The rumor has become reality.
Former Notre Dame QB Malik Zaire will transfer to Florida, as first reported by Bruce Feldman. Zaire would have at least one, maybe two years of eligibility at Florida pending the result of a waiver that would be filed after the 2017 season.
The Gators were thought to have a problem landing him because of the poor academic performances of Anthony Harrell and Mason Halter, a pair of graduate transfers who played for Florida two years ago. Both were declared academically ineligible for the Citrus Bowl that year. SEC rules stated that grad transfers have to maintain certain levels of academic success at their new schools; failure to do so results in the school that took them being limited in how many more they can accept in the near future.
But that rule was put up for review in this year’s spring meetings in Destin, however, and Jim McElwain’s gut instinct that there was “a good chance it could be repealed” turned out to be right. The penalty for grad transfers failing academically was reduced from three years to one year, clearing the way for Zaire to transfer to UF.
The question now becomes: does Florida really want Zaire?
The short answer is, yes and no. Florida’s quarterback battle could always use more combatants; even though Feleipe Franks appears to have taken a strong grip on the QB reins, there’s always the possibility of injury, off field issues, or even Franks being a complete bust once he steps on the field for a game. Surely no Gator fan or coach is willing to overlook those possibilities with all the drama that’s followed other Gator quarterbacks since the departure of Tim Tebow. And even though Jake Allen figures to logically be next in line after Franks, and boasts a world of promise of his own, those same possibilities come with his leadership, too.
Trusting his current crop of quarterbacks- Allen, Franks, Kyle Trask and Luke Del Rio- to carry the team to the promised land feels like a pretty safe bet for Jim McElwain, but should something happen to all four of them, or even to any one of them, Mac would have looked pretty foolish for turning away Zaire. Even if Zaire comes in this summer and ends fall practices as the #2 quarterback, history indicates he’s in a great spot to play; Florida hasn’t had the same QB go wire to wire as the starter for an entire season since 2008. And if Franks gets injured, suspended, or otherwise removed from the starting lineup and the backup QB doesn’t perform well- whether it’s Trask, a recently un-redshirted Jake Allen or Del Rio- Zaire figured to have been seen as a bad miss on the recruiting black market.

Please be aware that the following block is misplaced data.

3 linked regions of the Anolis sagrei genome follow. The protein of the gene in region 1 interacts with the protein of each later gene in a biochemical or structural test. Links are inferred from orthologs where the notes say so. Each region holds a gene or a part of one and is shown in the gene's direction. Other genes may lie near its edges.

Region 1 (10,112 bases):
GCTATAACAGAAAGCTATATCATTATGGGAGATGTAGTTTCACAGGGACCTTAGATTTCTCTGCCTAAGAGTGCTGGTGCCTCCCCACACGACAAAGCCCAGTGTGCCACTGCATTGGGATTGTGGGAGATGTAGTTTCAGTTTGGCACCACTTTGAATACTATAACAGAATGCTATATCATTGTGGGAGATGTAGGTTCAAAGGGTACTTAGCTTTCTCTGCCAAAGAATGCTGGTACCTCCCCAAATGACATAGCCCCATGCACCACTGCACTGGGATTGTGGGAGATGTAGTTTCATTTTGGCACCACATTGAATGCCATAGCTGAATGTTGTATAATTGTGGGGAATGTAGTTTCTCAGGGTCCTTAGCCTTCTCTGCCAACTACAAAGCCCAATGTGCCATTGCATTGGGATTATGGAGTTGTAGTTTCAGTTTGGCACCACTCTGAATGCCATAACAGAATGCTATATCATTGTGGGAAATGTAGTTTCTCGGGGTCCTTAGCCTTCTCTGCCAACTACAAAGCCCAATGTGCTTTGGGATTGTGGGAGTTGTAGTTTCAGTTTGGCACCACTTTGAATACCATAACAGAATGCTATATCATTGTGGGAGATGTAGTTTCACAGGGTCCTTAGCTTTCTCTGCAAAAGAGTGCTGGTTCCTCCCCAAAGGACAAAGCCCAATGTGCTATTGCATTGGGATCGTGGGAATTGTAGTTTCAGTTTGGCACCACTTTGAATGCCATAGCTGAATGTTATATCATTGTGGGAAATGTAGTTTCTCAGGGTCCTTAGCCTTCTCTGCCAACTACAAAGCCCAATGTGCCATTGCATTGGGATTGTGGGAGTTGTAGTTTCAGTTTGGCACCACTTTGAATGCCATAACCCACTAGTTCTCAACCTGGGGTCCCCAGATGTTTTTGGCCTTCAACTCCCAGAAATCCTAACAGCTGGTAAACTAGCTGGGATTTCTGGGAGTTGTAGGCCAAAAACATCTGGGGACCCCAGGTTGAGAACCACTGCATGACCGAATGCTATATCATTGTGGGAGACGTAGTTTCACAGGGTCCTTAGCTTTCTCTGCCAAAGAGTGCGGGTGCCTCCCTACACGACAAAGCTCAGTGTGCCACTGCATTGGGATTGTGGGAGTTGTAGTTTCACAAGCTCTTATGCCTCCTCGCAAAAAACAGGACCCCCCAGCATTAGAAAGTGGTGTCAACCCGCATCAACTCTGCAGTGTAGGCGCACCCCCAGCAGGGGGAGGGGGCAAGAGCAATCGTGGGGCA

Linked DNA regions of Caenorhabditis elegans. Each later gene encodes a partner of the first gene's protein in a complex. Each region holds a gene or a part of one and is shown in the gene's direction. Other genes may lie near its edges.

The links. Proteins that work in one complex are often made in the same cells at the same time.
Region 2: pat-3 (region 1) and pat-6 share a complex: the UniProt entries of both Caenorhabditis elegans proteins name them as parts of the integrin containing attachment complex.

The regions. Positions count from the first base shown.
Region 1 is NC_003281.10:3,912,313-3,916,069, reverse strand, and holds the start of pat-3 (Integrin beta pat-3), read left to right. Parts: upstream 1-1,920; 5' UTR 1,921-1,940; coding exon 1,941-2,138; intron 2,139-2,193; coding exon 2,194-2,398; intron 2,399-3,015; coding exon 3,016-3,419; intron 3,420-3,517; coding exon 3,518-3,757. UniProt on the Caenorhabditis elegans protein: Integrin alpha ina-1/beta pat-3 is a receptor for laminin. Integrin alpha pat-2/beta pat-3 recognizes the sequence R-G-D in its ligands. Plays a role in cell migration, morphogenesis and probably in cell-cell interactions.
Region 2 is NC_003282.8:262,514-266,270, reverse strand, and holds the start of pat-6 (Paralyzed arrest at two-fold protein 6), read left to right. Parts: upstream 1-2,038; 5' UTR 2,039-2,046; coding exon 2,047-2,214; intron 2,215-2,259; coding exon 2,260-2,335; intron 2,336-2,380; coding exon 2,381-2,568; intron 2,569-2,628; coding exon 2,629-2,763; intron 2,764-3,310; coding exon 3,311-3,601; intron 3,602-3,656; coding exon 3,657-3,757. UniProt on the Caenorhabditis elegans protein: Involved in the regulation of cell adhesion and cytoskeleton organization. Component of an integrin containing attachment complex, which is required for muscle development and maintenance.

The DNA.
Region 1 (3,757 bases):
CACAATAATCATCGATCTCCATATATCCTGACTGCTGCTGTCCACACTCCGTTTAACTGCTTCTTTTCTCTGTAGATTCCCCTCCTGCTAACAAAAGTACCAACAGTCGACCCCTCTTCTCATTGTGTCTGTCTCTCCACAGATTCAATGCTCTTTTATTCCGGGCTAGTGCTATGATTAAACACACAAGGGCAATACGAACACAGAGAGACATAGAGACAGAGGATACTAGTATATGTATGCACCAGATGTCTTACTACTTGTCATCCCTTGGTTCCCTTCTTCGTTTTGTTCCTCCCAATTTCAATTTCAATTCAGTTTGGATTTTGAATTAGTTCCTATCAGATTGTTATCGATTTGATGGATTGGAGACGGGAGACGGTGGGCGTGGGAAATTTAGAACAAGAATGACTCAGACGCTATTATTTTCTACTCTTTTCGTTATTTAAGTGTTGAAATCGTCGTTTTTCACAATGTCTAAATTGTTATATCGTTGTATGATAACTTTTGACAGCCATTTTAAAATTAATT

Zaire, though, never really panned out at Notre Dame, which should be a yellow light for Mac and his staff. By label, Zaire is a dual threat quarterback. But while his rushing ability was on display in the 2014 Music City Bowl against LSU, he’s yet to prove to be a legitimate passer. He broke his foot two games into the 2015 season, and his career at Notre Dame was essentially over as soon it began. With only a 38-3 victory over a paltry 5-7 Texas team to judge him by, there’s nothing in his college game tape that can definitively mark him as a passer. Certainly his career stat line of 59-98 for 816 yards and six touchdowns doesn’t help much.
This all seems eerily familiar to the synopsis of a guy named Treon Harris. The difference was, after being teased with flashes of Harris in 2014, fans became excited to see more of him- and we did. The results were not pretty, as the flash he provided faded out as defenses caught on. And with memories of Harris- the ultimate “he can run, but he can’t throw” guy- still fairly fresh in most fans’ minds, I don’t know that this is something we want to go through again.
I have no problem with grabbing Zaire as a backup option. I don’t really think he has a chance of reaching any higher than second on the depth chart, anyway. But it’s for that very same reason that landing him could bail the Gators out somewhere down the road.